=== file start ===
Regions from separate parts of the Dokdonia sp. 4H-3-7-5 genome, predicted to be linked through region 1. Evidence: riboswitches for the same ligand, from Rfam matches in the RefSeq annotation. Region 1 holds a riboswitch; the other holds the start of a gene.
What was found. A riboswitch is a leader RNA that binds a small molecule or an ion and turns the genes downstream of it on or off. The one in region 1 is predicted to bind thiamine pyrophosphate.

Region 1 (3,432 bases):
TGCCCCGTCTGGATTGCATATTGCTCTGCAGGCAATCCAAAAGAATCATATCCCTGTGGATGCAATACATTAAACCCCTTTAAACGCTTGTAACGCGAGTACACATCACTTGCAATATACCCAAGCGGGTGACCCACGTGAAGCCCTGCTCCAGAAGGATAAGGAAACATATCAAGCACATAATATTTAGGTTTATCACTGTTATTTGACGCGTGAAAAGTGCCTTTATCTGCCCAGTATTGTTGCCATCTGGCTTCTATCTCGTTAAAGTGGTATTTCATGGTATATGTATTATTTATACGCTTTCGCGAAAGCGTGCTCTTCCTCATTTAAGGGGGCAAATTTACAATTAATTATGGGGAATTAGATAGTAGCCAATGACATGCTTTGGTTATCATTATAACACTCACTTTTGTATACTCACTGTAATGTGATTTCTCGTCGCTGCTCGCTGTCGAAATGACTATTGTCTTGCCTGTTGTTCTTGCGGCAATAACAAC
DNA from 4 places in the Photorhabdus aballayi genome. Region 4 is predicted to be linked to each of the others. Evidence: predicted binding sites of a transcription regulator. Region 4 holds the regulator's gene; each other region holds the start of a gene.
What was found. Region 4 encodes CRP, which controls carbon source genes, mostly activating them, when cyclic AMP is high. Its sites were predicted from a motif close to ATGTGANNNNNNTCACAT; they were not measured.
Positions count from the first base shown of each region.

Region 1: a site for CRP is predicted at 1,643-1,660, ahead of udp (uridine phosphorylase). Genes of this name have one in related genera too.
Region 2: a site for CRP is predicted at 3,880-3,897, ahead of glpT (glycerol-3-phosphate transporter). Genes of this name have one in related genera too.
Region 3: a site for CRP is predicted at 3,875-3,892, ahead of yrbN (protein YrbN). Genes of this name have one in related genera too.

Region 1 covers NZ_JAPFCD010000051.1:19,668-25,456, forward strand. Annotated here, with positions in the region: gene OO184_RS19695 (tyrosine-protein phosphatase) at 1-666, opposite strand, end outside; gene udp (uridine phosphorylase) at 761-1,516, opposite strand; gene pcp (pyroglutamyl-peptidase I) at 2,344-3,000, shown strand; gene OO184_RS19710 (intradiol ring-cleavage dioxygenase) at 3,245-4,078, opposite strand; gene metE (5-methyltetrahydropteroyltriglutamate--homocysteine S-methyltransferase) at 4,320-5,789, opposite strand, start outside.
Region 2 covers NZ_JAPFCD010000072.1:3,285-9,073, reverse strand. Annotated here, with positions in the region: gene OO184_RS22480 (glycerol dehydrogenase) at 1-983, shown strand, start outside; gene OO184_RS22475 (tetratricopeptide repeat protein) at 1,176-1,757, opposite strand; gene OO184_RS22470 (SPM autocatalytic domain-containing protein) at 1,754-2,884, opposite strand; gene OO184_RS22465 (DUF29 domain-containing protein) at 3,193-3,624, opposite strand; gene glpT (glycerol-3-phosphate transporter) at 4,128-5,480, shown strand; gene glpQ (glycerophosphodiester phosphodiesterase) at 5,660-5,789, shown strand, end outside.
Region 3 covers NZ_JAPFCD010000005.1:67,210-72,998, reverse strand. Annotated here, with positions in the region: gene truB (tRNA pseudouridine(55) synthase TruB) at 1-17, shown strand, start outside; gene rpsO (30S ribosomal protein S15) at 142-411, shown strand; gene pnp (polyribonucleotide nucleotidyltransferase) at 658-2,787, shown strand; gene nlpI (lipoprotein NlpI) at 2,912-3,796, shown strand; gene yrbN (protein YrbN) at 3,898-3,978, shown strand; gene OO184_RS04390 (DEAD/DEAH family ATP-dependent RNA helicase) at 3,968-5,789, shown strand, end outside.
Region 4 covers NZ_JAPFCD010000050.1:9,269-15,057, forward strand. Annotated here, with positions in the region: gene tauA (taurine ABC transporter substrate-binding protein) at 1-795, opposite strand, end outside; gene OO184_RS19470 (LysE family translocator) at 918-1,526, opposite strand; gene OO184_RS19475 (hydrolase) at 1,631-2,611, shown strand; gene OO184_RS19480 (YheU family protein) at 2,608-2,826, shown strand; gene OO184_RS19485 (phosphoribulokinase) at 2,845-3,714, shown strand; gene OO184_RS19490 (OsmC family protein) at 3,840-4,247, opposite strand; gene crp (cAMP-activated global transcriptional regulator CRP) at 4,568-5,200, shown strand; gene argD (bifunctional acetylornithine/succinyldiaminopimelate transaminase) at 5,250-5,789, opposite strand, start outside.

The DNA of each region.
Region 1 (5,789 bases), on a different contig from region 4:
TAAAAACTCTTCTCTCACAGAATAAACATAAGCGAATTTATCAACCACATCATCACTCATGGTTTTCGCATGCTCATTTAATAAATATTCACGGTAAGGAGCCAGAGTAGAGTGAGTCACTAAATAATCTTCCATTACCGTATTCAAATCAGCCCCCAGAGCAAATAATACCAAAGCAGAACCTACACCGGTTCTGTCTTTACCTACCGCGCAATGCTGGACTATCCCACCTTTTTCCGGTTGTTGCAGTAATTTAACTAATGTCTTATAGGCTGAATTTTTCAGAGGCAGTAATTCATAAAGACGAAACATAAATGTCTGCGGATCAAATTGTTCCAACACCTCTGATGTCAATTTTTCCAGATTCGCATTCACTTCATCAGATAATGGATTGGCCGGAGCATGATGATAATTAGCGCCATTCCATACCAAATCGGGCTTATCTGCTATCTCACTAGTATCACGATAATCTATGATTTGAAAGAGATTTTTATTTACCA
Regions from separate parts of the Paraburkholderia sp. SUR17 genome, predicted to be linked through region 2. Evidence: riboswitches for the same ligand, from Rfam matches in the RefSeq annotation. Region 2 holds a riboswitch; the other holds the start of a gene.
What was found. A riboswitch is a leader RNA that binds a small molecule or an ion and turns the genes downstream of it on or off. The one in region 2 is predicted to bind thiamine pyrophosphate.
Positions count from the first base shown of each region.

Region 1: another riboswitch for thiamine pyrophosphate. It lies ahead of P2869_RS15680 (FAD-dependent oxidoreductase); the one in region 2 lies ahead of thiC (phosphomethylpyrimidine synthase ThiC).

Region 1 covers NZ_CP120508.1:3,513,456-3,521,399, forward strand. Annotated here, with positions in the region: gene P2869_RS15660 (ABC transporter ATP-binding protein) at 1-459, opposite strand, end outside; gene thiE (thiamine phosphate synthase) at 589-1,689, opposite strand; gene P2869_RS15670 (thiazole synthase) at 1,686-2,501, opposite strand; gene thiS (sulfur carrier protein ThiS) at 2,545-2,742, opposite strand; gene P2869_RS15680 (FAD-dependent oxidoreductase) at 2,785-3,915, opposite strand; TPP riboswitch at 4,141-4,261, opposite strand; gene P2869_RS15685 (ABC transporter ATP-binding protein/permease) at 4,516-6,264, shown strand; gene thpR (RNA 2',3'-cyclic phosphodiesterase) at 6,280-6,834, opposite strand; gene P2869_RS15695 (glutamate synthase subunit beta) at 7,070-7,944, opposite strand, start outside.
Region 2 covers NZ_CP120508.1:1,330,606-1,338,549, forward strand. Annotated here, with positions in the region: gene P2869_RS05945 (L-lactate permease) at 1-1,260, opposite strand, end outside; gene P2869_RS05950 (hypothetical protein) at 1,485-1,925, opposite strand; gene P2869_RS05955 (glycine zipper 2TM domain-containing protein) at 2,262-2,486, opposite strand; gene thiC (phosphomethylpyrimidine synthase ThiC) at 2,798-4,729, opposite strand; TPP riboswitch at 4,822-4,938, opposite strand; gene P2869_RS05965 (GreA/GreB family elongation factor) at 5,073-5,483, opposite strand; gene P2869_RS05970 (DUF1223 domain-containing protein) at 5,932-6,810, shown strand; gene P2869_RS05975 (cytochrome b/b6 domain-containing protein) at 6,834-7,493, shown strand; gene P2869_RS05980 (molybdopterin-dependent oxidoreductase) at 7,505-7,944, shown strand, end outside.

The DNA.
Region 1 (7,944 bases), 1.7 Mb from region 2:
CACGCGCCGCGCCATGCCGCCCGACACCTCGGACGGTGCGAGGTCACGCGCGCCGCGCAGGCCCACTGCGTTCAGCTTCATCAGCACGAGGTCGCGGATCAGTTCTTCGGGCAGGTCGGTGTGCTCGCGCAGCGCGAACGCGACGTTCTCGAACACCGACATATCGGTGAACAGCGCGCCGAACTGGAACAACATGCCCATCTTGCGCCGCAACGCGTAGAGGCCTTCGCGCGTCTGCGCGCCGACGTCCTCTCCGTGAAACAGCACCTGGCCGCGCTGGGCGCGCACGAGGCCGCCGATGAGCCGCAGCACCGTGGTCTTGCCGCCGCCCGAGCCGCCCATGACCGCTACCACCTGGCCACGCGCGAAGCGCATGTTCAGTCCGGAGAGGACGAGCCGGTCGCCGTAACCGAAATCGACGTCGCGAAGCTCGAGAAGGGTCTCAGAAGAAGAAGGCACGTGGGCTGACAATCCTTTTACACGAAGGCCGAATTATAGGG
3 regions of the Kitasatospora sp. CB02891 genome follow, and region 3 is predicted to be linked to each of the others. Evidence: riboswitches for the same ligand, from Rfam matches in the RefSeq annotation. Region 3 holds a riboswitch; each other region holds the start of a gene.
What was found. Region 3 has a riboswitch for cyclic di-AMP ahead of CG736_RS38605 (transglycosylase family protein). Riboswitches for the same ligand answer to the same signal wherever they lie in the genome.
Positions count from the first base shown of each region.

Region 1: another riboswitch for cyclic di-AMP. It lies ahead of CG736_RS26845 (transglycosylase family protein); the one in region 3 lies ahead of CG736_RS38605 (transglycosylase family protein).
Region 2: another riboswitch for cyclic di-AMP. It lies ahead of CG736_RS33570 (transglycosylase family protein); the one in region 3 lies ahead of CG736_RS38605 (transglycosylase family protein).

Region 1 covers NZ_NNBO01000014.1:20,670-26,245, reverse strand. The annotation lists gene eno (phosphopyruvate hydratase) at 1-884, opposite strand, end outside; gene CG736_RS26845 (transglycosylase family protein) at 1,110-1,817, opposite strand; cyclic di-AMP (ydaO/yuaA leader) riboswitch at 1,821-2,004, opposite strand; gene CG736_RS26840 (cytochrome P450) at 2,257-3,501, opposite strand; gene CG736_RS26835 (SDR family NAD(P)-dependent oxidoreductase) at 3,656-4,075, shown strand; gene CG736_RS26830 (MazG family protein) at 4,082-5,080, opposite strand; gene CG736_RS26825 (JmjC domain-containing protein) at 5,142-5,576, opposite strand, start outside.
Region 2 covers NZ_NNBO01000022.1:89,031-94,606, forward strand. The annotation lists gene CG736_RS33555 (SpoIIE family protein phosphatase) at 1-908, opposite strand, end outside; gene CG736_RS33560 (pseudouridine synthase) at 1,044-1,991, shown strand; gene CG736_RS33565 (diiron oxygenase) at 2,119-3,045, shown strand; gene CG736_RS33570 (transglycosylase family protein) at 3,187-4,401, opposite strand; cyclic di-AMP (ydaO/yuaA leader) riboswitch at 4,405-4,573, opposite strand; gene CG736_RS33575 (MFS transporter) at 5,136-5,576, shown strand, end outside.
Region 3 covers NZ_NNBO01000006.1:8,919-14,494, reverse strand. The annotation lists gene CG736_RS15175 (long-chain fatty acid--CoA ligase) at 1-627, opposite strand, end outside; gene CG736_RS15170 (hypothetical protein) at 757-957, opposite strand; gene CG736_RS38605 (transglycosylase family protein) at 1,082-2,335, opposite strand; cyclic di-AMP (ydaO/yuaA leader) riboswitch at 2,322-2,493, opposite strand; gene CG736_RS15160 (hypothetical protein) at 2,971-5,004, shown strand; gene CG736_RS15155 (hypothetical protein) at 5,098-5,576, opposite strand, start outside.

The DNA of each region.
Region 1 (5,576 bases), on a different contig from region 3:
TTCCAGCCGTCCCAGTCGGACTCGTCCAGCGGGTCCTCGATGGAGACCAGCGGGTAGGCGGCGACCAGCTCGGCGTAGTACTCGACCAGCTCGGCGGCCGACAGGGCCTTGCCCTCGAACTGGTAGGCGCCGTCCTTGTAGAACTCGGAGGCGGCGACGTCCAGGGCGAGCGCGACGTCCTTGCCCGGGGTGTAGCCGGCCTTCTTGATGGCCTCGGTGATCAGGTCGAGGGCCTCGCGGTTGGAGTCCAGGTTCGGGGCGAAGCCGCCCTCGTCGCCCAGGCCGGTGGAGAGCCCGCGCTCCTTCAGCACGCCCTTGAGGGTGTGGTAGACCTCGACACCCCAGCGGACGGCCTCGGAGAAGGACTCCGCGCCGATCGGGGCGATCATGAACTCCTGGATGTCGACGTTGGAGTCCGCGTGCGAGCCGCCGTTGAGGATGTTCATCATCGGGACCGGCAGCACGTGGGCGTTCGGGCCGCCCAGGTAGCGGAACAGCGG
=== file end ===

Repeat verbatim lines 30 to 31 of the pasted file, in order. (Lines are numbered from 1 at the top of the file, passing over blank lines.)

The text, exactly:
Region 1: another riboswitch for cyclic di-AMP. It lies ahead of CG736_RS26845 (transglycosylase family protein); the one in region 3 lies ahead of CG736_RS38605 (transglycosylase family protein).
Region 2: another riboswitch for cyclic di-AMP. It lies ahead of CG736_RS33570 (transglycosylase family protein); the one in region 3 lies ahead of CG736_RS38605 (transglycosylase family protein).